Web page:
Skip to main content

Full text of "Laughing Torso"

See other formats


turned out to be a Spaniard and, when the situation
was explained to him, he quite appreciated the joke
and they all continued to drink together. I re-
mained with them for a short time, but realized that
if I stayed very long an ambulance would have to be
sent for to carry me home to my Pole, who did not
appreciate the eccentric behaviour of the Anglo-
Saxons. The Irishman was very strange and
secretive about himself. He often hinted at the
unusual way in which he earned his living. We
knew that he was a journalist, but nothing at all
about the paper or papers he worked for. One day
I was with the War correspondent, Donohue, who
is now dead, and two other men. The Irishman
hurried past us. I said afterwards to him, cc Why
on earth did you run away from us like that." He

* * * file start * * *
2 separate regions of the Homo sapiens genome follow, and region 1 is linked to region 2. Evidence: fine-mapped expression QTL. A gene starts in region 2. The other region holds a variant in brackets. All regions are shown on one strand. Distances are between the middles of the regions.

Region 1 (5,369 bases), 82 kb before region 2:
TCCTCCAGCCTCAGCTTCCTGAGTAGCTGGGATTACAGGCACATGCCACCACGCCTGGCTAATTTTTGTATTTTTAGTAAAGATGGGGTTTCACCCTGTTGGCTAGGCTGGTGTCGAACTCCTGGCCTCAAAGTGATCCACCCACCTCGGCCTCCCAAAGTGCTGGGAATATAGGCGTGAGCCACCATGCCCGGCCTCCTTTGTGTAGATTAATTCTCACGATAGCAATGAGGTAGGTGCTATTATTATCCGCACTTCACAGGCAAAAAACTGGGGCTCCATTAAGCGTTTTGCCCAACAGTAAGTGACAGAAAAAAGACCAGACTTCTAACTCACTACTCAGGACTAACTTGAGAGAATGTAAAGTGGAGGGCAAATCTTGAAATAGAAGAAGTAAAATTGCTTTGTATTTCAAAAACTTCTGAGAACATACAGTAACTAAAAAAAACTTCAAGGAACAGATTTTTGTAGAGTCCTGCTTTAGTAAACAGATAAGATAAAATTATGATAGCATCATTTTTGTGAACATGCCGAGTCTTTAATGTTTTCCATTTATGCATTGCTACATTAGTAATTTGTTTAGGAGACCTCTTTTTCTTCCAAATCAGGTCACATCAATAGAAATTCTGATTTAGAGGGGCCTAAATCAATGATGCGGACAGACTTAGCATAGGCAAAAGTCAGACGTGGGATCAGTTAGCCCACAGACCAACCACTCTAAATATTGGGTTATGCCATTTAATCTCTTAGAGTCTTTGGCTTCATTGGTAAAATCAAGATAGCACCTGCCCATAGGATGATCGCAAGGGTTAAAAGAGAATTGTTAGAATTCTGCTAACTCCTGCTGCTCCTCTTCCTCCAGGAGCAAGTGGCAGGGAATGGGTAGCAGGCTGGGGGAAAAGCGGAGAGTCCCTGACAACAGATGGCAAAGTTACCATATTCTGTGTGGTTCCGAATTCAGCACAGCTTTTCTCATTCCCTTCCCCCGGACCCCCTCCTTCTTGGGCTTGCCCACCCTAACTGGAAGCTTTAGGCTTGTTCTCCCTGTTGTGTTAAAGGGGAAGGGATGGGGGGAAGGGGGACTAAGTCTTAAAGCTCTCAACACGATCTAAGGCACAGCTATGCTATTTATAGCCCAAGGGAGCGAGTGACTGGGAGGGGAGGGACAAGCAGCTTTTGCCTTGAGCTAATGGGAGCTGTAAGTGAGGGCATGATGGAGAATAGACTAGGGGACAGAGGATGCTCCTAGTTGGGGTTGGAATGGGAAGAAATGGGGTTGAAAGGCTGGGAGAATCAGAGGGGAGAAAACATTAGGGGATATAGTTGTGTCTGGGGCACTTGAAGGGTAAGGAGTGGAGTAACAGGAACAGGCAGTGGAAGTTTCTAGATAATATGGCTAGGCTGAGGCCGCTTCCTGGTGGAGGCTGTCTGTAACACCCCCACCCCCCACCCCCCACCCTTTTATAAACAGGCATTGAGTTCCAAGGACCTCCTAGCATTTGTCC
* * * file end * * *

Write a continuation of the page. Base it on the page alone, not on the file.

said, " Those men know all about me.35 Eventually
we discovered that his great and terrible secret was
that he was on the advertising staff of a very well
known English newspaper. He was extremely good
at his job, and went all over Europe interviewing
Lord Mayors and important business men. When
he found out that nobody except himself seemed to
consider it a bore, and an undignified way of earning
one's living, he became quite calm. As far as we
could make out he got the sack regularly once a
week but, being apparently indispensable, was
taken back the following day.
One day when I was sitting in the Parnasse,
two strange females appeared. I was sitting with
Harrison Dowd, one of the few Americans whom
\. Pam-v One was Jewish and the other